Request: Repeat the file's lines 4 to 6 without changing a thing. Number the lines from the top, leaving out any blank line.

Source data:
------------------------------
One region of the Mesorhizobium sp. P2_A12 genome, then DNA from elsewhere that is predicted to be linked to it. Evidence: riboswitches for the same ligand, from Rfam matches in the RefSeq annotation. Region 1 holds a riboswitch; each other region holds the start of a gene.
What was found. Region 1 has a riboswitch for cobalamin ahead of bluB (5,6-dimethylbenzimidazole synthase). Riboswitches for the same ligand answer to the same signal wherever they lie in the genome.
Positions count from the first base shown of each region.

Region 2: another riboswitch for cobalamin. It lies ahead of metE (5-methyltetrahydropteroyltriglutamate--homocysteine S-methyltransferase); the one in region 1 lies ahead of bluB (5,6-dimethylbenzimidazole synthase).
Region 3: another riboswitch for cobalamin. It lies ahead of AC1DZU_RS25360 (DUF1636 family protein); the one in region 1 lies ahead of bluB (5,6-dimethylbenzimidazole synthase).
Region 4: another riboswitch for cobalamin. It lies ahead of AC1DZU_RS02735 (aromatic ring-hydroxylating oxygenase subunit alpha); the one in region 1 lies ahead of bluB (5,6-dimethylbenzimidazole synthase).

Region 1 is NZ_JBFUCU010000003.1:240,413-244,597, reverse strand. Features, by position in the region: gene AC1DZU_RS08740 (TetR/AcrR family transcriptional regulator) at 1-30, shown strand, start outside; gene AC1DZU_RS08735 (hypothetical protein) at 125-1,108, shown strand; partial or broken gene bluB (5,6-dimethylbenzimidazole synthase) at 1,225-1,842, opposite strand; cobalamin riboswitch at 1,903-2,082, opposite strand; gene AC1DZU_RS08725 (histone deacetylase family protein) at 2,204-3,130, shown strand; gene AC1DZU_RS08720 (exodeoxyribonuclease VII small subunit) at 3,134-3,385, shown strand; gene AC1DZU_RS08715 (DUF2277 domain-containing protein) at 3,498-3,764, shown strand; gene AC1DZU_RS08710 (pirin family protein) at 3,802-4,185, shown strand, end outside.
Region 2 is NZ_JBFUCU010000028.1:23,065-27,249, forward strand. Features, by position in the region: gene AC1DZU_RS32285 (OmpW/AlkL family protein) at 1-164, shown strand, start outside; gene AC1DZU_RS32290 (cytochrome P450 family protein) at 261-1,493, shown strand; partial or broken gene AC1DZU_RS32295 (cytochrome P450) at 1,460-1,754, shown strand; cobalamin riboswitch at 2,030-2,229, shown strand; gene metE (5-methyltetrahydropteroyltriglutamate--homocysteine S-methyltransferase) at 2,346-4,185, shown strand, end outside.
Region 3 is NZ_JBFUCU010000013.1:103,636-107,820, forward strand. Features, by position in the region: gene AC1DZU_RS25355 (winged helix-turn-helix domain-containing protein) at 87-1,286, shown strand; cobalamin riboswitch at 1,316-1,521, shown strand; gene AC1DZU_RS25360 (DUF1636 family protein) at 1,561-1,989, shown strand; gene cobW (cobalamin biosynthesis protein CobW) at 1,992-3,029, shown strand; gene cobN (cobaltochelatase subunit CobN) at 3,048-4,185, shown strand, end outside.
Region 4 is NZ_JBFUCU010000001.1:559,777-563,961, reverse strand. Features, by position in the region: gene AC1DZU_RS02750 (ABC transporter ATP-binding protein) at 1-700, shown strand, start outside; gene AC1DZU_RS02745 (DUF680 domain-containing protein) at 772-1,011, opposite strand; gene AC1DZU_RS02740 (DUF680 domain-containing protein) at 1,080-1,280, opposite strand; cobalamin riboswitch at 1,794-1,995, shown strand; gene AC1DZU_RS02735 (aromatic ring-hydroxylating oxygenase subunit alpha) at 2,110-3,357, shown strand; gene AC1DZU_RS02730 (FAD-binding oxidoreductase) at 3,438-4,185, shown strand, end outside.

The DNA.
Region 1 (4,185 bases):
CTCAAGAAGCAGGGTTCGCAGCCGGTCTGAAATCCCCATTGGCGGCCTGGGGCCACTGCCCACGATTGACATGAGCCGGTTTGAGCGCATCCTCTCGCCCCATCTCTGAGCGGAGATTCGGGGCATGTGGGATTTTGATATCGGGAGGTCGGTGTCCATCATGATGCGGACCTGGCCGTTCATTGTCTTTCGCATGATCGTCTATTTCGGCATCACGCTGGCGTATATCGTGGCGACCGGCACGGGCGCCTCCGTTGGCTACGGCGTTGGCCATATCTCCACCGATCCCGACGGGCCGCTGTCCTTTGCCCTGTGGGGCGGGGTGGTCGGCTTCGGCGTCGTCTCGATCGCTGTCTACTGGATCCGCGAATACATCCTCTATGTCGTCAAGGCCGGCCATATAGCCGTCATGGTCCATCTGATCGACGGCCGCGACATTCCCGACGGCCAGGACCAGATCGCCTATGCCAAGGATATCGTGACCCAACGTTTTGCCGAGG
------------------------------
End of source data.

Region 2: another riboswitch for cobalamin. It lies ahead of metE (5-methyltetrahydropteroyltriglutamate--homocysteine S-methyltransferase); the one in region 1 lies ahead of bluB (5,6-dimethylbenzimidazole synthase).
Region 3: another riboswitch for cobalamin. It lies ahead of AC1DZU_RS25360 (DUF1636 family protein); the one in region 1 lies ahead of bluB (5,6-dimethylbenzimidazole synthase).
Region 4: another riboswitch for cobalamin. It lies ahead of AC1DZU_RS02735 (aromatic ring-hydroxylating oxygenase subunit alpha); the one in region 1 lies ahead of bluB (5,6-dimethylbenzimidazole synthase).